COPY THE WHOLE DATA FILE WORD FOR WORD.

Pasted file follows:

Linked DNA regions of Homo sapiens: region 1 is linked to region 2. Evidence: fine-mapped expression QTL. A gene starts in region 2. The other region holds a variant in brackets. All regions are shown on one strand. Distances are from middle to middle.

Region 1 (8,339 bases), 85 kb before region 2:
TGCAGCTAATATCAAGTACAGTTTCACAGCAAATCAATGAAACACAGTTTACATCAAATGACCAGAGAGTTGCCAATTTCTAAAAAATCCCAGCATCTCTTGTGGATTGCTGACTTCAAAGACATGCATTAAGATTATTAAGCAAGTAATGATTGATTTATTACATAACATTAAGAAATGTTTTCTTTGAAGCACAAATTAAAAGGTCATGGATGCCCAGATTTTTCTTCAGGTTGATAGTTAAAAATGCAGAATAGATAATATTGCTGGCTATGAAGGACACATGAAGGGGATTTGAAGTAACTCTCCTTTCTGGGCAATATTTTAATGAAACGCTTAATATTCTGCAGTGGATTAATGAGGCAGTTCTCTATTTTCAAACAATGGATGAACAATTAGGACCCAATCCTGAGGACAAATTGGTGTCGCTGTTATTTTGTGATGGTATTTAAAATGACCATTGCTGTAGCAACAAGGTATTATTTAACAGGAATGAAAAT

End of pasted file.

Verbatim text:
Linked DNA regions of Homo sapiens: region 1 is linked to region 2. Evidence: fine-mapped expression QTL. A gene starts in region 2. The other region holds a variant in brackets. All regions are shown on one strand. Distances are from middle to middle.

Region 1 (8,339 bases), 85 kb before region 2:
TGCAGCTAATATCAAGTACAGTTTCACAGCAAATCAATGAAACACAGTTTACATCAAATGACCAGAGAGTTGCCAATTTCTAAAAAATCCCAGCATCTCTTGTGGATTGCTGACTTCAAAGACATGCATTAAGATTATTAAGCAAGTAATGATTGATTTATTACATAACATTAAGAAATGTTTTCTTTGAAGCACAAATTAAAAGGTCATGGATGCCCAGATTTTTCTTCAGGTTGATAGTTAAAAATGCAGAATAGATAATATTGCTGGCTATGAAGGACACATGAAGGGGATTTGAAGTAACTCTCCTTTCTGGGCAATATTTTAATGAAACGCTTAATATTCTGCAGTGGATTAATGAGGCAGTTCTCTATTTTCAAACAATGGATGAACAATTAGGACCCAATCCTGAGGACAAATTGGTGTCGCTGTTATTTTGTGATGGTATTTAAAATGACCATTGCTGTAGCAACAAGGTATTATTTAACAGGAATGAAAAT